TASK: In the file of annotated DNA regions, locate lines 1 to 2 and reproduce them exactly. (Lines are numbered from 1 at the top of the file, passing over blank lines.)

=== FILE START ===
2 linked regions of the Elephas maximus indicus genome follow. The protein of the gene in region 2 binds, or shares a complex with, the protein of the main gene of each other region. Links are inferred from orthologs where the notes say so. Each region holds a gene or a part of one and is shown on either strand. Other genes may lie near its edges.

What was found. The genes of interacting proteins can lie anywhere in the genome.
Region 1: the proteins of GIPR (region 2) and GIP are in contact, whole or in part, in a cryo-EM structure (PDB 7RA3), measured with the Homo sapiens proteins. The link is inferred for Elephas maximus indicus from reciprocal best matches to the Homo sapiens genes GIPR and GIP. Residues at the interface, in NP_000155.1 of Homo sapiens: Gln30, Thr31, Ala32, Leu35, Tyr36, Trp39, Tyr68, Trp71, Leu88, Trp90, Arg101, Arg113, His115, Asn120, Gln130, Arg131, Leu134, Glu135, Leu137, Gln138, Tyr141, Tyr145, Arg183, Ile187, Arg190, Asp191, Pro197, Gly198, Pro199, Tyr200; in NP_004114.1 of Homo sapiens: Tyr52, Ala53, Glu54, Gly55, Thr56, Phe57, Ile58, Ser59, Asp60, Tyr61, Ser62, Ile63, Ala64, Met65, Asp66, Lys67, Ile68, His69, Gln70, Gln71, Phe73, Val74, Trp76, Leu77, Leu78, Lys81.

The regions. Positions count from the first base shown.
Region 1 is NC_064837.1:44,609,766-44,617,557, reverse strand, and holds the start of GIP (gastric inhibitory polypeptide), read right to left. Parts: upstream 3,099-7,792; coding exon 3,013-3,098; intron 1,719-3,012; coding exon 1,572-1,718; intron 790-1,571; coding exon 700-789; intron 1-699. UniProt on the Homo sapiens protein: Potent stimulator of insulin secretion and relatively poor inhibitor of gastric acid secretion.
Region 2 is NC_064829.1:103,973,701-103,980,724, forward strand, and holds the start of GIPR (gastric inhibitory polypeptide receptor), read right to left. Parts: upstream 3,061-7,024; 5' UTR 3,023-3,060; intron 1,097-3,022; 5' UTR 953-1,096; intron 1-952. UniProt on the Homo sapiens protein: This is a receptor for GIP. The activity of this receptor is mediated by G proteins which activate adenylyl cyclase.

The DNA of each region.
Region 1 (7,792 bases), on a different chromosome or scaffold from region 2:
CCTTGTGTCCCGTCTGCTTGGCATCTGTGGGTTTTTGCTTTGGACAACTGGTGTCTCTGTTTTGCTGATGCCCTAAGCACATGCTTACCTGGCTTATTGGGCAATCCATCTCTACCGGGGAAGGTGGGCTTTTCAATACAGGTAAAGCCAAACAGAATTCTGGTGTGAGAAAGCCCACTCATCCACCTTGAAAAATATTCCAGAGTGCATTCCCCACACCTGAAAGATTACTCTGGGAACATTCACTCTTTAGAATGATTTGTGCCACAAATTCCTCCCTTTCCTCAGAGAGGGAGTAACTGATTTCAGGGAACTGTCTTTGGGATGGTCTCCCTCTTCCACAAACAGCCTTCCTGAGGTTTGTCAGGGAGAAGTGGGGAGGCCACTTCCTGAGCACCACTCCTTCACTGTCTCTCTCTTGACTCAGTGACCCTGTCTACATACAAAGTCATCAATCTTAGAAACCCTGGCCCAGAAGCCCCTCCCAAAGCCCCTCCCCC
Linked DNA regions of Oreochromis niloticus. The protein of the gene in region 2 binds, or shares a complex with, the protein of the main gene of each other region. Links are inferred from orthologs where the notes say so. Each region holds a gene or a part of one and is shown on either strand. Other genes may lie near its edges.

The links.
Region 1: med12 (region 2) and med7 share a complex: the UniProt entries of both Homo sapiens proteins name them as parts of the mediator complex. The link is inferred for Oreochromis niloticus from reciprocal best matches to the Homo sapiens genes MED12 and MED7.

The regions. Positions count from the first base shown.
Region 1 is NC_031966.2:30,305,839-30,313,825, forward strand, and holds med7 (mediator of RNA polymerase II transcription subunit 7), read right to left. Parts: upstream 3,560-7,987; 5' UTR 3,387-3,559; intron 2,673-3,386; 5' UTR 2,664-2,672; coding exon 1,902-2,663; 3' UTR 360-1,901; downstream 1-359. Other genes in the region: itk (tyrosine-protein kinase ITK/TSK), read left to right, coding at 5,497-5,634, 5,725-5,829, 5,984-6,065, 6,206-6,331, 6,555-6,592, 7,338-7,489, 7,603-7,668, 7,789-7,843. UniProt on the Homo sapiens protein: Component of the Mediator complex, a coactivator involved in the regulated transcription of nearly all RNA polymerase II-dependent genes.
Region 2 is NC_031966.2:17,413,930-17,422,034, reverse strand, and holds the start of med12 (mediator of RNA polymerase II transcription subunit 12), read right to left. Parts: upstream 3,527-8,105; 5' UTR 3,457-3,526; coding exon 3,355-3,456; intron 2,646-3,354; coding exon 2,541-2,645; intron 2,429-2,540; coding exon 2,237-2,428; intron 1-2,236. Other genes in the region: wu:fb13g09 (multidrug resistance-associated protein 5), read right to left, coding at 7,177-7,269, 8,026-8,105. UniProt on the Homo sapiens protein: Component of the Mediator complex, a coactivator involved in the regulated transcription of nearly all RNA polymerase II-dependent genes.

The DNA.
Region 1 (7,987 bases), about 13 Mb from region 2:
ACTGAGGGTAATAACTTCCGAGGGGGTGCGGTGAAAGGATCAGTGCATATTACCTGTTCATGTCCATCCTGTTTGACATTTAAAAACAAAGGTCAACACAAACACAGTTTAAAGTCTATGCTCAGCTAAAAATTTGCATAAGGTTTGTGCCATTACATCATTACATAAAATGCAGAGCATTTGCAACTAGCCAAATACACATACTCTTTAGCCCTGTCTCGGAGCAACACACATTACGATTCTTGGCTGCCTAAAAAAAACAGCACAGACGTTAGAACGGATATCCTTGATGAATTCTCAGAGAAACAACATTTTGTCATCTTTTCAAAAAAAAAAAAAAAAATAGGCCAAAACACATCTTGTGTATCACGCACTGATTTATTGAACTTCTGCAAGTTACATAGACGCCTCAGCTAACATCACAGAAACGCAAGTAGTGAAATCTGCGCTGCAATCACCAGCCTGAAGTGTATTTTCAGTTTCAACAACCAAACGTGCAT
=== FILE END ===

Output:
2 linked regions of the Elephas maximus indicus genome follow. The protein of the gene in region 2 binds, or shares a complex with, the protein of the main gene of each other region. Links are inferred from orthologs where the notes say so. Each region holds a gene or a part of one and is shown on either strand. Other genes may lie near its edges.

What was found. The genes of interacting proteins can lie anywhere in the genome.